Our latest working learner reports “Who Does Work Work For? Understanding Equity in Working Learner College and Career Success” and “Equity in Working and Learning among U.S. Adults: Are There Differences in Opportunities, Supports, and Returns?” add to a broadening body of in-depth research on the unique group of people called working learners. A literature review commissioned by the former ACT Foundation and compiled by Public Agenda, summarizes and highlights key findings on working learner research published in peer-reviewed journals and trade publications through 2016. The literature review provides an overview of working learner research on topics from realities for working learners, working and learning in high school, and academic outcomes, to other topics relevant to working learners such as credential/licensing requirements, working and learning in college, and academic outcomes for working learners.
Opportunities for Future Research on Working Learners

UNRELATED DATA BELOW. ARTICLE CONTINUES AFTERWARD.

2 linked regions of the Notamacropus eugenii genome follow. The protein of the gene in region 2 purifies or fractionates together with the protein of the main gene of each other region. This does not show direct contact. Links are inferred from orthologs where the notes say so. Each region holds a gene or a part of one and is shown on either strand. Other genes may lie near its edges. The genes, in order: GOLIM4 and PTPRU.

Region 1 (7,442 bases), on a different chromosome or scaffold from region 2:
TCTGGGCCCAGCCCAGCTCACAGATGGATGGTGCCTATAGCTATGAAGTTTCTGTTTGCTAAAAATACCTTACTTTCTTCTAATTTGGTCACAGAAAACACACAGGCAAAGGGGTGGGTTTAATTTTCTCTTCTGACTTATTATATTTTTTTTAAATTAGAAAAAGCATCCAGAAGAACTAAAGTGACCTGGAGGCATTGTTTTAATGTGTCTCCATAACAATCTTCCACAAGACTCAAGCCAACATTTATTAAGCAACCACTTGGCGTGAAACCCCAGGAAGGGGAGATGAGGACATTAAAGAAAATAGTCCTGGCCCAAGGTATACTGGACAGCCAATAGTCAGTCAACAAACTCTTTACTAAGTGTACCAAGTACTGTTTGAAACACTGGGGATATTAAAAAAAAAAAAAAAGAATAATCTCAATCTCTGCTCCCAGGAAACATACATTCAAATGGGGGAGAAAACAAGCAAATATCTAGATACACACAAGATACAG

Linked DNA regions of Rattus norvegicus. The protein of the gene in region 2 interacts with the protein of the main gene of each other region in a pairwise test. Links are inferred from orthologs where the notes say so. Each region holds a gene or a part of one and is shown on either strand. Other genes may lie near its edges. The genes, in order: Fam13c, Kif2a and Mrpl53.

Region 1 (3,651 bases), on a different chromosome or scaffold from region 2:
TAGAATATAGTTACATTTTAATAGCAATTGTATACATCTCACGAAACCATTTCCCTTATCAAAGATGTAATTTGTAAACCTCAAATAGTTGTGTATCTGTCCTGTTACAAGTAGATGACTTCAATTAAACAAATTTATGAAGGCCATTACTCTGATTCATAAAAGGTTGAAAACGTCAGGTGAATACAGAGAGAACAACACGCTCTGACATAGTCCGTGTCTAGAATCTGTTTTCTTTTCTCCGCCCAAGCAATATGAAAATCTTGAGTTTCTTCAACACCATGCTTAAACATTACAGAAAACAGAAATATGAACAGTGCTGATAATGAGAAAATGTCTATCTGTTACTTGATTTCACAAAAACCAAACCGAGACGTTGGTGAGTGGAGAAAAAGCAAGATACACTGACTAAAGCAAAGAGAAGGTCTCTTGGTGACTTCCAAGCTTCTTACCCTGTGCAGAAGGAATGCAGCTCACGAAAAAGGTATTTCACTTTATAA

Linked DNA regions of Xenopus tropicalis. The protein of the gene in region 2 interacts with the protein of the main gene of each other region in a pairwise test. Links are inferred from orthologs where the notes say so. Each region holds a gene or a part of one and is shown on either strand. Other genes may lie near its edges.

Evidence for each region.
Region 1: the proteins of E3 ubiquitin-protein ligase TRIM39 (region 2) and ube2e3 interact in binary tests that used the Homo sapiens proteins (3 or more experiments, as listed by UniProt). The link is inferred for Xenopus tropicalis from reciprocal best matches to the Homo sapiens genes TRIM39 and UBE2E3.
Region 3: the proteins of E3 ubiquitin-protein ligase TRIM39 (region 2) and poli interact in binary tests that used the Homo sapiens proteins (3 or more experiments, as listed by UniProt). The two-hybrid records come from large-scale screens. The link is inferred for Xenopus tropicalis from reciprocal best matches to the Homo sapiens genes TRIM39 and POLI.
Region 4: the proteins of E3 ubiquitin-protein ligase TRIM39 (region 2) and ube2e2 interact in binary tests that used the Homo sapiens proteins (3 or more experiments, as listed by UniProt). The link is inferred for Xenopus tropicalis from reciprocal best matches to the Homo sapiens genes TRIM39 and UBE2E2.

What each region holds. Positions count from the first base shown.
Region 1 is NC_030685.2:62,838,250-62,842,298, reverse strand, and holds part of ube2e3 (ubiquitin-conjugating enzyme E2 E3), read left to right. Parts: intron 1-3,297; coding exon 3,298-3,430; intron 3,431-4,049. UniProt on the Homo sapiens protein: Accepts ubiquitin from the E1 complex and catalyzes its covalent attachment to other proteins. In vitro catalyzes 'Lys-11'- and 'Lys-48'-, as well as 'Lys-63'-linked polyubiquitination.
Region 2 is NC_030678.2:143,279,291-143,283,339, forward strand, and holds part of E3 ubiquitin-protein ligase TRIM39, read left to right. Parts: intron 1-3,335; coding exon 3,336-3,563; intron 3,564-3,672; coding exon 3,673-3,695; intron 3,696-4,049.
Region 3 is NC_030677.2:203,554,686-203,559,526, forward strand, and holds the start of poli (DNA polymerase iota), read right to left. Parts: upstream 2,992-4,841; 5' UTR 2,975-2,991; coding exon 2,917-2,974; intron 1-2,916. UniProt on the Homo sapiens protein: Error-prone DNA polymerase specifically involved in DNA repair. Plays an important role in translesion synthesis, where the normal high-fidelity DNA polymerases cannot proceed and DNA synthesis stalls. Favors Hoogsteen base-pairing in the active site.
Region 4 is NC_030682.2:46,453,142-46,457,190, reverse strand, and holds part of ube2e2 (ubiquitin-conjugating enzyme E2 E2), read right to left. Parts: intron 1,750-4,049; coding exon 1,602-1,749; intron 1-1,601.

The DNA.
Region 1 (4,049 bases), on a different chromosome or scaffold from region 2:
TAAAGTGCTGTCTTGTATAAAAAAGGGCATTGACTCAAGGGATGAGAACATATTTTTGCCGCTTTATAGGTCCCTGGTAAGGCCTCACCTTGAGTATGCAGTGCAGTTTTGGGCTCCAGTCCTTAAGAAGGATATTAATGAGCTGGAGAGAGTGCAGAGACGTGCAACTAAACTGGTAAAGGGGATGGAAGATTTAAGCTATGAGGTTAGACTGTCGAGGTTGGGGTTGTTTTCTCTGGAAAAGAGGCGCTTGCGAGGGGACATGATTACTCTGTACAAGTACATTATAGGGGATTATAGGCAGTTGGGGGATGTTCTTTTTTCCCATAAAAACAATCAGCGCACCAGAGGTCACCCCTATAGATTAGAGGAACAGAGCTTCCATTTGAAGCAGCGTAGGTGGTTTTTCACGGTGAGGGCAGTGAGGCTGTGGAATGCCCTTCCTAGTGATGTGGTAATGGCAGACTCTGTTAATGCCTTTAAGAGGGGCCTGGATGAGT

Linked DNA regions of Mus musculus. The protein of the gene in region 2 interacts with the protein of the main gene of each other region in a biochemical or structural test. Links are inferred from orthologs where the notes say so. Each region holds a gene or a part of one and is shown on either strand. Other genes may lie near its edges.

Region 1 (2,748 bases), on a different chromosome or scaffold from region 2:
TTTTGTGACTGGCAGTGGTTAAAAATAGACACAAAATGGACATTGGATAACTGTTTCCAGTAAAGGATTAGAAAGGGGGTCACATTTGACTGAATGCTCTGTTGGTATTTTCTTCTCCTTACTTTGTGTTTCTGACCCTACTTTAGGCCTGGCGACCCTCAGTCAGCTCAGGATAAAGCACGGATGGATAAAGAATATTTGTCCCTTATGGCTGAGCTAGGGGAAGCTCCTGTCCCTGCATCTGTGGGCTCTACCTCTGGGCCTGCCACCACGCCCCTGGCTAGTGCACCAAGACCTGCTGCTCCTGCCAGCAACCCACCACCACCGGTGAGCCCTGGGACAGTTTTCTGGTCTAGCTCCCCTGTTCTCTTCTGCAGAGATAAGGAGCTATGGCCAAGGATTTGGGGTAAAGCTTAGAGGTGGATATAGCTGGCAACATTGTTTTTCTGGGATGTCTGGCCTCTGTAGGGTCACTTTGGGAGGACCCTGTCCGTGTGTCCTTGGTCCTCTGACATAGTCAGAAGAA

The existing research on working learners covers a vast range of topics. But, the literature review also uncovers a void in the research. Filling this void could give us a better understanding of working learners and help education leaders, advocates, and policymakers better support them. First, the literature review points out that we still know very little about how social factors intersect with students. Much of the existing research on working learners is cross-sectional rather than longitudinal research, which would give us a better understanding of the long-term impacts of working and learning. Finally, there is very limited research focusing on 14- and 15-year-olds—an age where many students first begin working. By following a cohort of students over a period of six years and specifically focusing on education and workforce outcomes of low-income working learners compared to working learners not from low-income backgrounds, “Who Does Work Work For? Understanding Equity in Working Learner College and Career Success” begins to fill in a few of these gaps.